Jackie Summers recalls how twice he dove into the deep end, and how both times he found himself clawing for the surface.
It was the summer or ’79. I was 12 years old and my bicycle was a stretch limousine that could take me anywhere in the world I wanted to go. On this particularly sticky August afternoon in New York City, it had driven me to the home of my best friend since the first day of first grade, Ronnie Garcia. Ronnie had a swimming pool in his backyard and two smoking hot older sisters, which pretty much made him the president of all things great about being a teenage boy, and me the vice-president by default.
As we splashed pool-side, our cabinet spent the afternoon blasting Pink Floyd on Ronnie’s boom box and discussing matters of greatest importance to 12-year-old boys (earlier that year Ronnie had taught me how to deftly pop open a bra-strap with a singular flick of the wrist, a skill that, to this day, I thank him for). Caught up in the invincibility of youth and the insanity of the moment, I decided that the shallow end of the pool where we stood was of insufficent depth to contain my teenage male ego. So in I dove and down I went—down, until I felt my feet touch the cool bottom of this backyard oasis. As I stood, fully submerged, three feet of water above my head, I felt as if I could accomplish anything. I was master of the deep end.
There was just one problem: I couldn’t swim.
I pushed off from the bottom, kicking both legs furiously, confident in my ability to propel myself back up through the surface like a seal at SeaWorld. Except, I wasn’t moving—at least not upward. I languished under the water, expending energy and losing oxygen. Frustration turned to desperation and panic as I felt pressure in my lungs beginning to build, my arms and legs flailing wildly and impotently. Chlorine burned my eyes and water filled my nostrils as I gazed at the growing expanse of azure above me. The two feet of water separating me from precious oxygen had become an ocean, and as the sensation of weightlessness and buoyancy was slowly vanishing, I felt myself beginning to sink back to the bottom. For impossibly long moments, I wondered if I would ever breathe again.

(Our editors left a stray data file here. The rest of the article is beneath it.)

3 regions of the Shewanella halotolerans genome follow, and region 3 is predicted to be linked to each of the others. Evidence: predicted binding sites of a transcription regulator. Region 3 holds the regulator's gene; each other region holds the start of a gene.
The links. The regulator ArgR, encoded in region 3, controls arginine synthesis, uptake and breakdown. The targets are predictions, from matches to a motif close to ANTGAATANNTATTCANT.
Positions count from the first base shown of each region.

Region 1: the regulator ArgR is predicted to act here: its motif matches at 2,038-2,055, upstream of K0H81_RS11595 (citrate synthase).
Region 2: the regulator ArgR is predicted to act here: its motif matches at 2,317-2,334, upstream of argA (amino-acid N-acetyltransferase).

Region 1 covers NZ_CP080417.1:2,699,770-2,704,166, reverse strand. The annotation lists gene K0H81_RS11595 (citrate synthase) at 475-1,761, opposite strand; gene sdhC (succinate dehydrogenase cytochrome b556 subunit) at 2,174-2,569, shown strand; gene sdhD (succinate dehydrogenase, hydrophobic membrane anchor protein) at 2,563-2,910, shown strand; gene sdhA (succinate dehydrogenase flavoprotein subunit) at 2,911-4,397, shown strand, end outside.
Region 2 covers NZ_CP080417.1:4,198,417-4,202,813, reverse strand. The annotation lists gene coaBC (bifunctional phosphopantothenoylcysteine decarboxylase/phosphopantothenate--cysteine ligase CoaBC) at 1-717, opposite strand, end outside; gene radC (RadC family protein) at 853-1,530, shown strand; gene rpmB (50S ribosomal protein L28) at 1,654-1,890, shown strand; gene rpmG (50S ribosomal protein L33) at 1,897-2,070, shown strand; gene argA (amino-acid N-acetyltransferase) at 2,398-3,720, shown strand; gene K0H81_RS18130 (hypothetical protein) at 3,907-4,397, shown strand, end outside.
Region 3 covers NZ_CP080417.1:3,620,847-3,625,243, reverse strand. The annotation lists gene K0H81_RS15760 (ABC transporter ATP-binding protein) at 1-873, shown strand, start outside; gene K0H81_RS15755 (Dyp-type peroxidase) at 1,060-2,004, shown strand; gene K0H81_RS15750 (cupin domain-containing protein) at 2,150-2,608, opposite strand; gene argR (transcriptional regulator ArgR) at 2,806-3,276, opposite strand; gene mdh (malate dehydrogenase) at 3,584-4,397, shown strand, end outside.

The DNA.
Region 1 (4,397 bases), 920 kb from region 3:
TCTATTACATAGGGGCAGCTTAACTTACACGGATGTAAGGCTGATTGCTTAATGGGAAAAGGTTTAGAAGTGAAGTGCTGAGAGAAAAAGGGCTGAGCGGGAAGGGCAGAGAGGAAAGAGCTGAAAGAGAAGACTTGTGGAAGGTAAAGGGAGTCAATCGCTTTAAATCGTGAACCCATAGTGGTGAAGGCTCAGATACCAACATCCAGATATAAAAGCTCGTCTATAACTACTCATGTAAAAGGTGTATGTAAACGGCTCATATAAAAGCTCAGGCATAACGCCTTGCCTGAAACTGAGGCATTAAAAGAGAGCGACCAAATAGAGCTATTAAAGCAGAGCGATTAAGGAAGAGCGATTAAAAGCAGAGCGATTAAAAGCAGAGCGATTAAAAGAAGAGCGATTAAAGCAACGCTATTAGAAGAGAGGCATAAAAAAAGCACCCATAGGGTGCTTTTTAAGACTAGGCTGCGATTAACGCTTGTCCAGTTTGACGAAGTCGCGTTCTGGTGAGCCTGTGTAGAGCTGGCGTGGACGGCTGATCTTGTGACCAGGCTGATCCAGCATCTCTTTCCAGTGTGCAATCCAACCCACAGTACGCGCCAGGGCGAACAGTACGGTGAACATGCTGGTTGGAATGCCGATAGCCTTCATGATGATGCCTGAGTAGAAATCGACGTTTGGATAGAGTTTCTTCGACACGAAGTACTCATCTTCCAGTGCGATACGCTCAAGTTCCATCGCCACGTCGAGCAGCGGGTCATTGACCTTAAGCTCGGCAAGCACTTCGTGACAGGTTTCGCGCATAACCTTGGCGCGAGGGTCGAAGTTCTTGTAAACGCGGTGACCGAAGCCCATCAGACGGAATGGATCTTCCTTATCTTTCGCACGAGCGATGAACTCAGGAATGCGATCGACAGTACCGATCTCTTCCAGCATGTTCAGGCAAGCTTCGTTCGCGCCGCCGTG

That’s how it felt when you left me.
Fortunately for me, Ronnie was an accomplished swimmer. When he realized that the tiny bubbles reaching the surface of the pool were actually my last gasps of air, he dived in without hesitation. I must have kicked and punched like a madman, because retrieving me from a premature watery grave covered him in purple bruises (which I apologized for profusely).
Ronnie Garcia saved my life. Because of him, I’m not only thankful for the many bra-straps I’ve effortlessly popped open in the decades since his tutelage; I am thankful every single time my chest expands and sucks up delicious life-giving oxygen. I’m grateful for every one of the tens of thousands of breaths I’ve taken since then.
I didn’t just fall for you; I dived. From the way I flung myself headlong into you, one might have thought I actually believed I had grown gills. I plunged myself into your depths, letting the cool moisture of you soothe and refresh the parched and arid places in me. For what seemed like an eternity, I stood on the the floor of your ocean: feet firmly on the bottom, ensconced in love. For impossibly long, perfect moments, I was the master of your deep. I could have stayed submerged in you forever.
And I would have, were it not for the crushing sensation in my chest. The concept of coming up for air never simply occurred to me.
Ronnie wasn’t around this time to perform his heroics and save my sorry ass from drowning. It took everything I had to claw my way back to the surface, where my friends applied emotional CPR. I coughed you out of my lungs unceremoniously for weeks and months. And even though some days I miss you so badly that I feel like an asthmatic breathing through a straw, I am grateful for every breath I take, with or without you.
Having feelings deep enough to swim in is a beautiful thing, if you can swim. The best swimmer isn’t necessarily the guy that can hold his breath the longest, although that helps. The best best swimmer is the guy that knows how to monitor his breathing; who knows when to dive, come back up for air, and dive again. If nothing else, you’ve taught me to be a better swimmer. Thanks to you, maybe the next time someone makes me feel like diving, I really will be master of the deep end.
—Photo © j summers 2011